Planet Mozilla isn’t a blog in the traditional sense. It’s an aggregation of all things Mozilla including build updates from The Burning Edge, the Mozilla Developer webwatch, discussions about the internals of Mozilla Corp., MozillaZine news, Mozilla Labs and posts from Mozilla developers. These range from posts about Thunderbird to Songbird, from XULRunner to Addons.
For anyone with an interest in browsers or Mozilla technologies in general, this is a fantastic aggregated blog to subscribe to. The number of off-topic posts seems to be pretty low and all the stuff there is pretty interesting. It also means you are the first to hear about Mozilla developments and straight from the mouth of the developers.
If you don’t want to subscribe to the full deal but just specific Mozilla blogs, check out the list of blogs on the right hand side.
- Topics: Browsers, Firefox, Internet
- Reading since: 2nd September 2004
- URL: http://planet.mozilla.org/
Office UI designer Jensen Harris reports on his blog that Microsoft has decided to license the Microsoft Office 2007 user interface to other developers under a royalty free license. This includes the Ribbon, galleries and mini toolbars.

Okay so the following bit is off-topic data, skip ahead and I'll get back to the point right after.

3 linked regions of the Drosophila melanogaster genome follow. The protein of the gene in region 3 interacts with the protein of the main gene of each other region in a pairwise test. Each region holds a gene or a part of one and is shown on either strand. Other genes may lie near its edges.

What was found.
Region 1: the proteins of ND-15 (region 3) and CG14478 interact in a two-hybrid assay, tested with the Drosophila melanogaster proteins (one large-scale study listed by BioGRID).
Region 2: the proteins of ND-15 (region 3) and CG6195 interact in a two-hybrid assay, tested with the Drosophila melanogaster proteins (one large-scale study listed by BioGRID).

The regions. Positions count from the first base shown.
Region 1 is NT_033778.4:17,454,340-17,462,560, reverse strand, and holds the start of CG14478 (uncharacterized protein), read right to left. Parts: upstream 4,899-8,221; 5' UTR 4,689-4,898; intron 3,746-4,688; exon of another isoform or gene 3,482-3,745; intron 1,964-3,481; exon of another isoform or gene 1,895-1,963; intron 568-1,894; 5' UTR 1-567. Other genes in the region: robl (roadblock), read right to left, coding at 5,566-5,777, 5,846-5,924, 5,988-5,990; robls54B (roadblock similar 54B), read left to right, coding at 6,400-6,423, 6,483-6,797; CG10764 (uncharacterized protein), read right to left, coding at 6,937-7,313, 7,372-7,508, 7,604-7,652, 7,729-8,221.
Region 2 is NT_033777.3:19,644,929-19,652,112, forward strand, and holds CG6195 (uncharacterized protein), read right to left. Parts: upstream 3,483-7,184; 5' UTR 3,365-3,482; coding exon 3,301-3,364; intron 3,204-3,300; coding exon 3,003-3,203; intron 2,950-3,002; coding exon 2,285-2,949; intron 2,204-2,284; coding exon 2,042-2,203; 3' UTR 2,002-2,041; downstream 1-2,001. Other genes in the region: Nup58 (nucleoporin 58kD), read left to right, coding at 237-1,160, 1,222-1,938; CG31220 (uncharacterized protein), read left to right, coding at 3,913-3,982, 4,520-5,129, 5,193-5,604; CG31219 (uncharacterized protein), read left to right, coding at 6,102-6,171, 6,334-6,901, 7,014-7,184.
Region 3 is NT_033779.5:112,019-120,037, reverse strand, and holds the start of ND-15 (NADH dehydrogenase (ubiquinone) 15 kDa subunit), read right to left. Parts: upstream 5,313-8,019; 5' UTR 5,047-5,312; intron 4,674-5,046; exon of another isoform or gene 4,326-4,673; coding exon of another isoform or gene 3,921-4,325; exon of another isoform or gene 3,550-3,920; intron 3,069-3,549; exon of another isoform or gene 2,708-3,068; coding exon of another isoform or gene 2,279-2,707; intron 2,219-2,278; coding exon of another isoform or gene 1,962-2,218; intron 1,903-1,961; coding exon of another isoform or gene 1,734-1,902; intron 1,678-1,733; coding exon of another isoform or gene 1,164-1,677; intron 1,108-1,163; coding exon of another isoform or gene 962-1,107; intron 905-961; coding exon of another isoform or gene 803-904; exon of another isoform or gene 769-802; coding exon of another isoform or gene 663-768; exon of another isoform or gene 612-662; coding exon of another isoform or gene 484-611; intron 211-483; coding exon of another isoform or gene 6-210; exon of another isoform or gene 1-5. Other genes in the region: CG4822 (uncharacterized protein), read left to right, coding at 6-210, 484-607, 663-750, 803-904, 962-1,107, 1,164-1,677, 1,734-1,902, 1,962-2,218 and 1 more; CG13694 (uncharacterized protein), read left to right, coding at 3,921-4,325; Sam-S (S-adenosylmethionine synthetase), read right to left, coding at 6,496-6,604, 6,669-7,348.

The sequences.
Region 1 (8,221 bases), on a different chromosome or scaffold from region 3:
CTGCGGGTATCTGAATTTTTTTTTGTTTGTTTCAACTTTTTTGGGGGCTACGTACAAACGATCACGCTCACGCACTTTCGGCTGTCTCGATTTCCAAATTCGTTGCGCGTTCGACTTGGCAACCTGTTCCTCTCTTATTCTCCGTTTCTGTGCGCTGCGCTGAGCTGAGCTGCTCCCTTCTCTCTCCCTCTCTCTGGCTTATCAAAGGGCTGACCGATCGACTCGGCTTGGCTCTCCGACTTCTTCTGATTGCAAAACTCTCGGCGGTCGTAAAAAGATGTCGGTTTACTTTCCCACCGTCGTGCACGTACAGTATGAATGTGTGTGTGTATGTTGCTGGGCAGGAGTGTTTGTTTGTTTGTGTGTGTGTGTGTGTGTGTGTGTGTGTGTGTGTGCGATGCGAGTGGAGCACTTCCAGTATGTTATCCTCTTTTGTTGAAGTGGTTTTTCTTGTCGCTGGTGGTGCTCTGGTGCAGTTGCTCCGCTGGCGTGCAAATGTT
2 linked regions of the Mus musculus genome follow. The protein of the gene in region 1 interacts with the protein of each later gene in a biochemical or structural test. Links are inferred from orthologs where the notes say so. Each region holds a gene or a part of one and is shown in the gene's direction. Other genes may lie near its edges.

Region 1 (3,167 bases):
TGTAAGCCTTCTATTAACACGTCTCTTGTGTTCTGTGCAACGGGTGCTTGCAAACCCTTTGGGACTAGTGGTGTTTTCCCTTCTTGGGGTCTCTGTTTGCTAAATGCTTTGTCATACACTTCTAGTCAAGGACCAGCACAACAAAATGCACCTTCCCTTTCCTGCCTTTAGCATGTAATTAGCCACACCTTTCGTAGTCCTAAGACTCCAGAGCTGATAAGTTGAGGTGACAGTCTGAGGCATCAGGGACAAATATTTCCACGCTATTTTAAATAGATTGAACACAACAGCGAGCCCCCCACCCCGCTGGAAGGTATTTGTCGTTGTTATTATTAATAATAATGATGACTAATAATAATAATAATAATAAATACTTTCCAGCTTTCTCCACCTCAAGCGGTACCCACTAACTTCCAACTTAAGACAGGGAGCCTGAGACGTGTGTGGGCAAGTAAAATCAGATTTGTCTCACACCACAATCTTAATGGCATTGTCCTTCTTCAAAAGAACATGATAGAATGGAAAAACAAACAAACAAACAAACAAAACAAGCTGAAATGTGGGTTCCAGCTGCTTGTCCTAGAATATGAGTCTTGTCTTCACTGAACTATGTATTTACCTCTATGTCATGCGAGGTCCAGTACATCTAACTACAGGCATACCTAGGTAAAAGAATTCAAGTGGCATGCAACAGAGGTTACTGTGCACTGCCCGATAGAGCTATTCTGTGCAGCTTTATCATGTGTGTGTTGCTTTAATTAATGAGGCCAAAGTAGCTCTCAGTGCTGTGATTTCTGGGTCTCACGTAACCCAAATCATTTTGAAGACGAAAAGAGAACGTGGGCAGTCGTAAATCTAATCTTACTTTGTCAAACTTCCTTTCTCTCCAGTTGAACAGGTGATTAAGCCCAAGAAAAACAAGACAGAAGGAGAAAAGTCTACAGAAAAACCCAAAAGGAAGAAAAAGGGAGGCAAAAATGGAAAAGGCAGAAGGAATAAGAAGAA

Developers will have to get a license from Microsoft and it’ll come with several restrictions – for example it must change it’s layout when the window is resized, must include a quick access toolbar and the ribbon should disappear if the window gets below 300×250.
At first glance it seems like Microsoft is simply licensing this out of the goodness of their heart. But it does make a lot of sense – people have already tried to imitate the Ribbon in their own products, without a license from Microsoft. Microsoft probably knew people were going to do it anyway so this way gives Microsoft a bit more control over how the UI is used in other programs.
There is a 120 page booklet of guidelines which developers must adhere to. Says Jensen Harris, "There’s tremendous value in making sure that we all use these models in a consistent way, because it helps to ensure that people have predictable user experiences moving between Office-style user interfaces."
To get a feel for what the guidelines look like, see this preview which shows the guidelines for ribbon resizing.
You can use the Office 2007 UI on other operating systems but you can’t obtain a license if your product directly competes with Office 2007.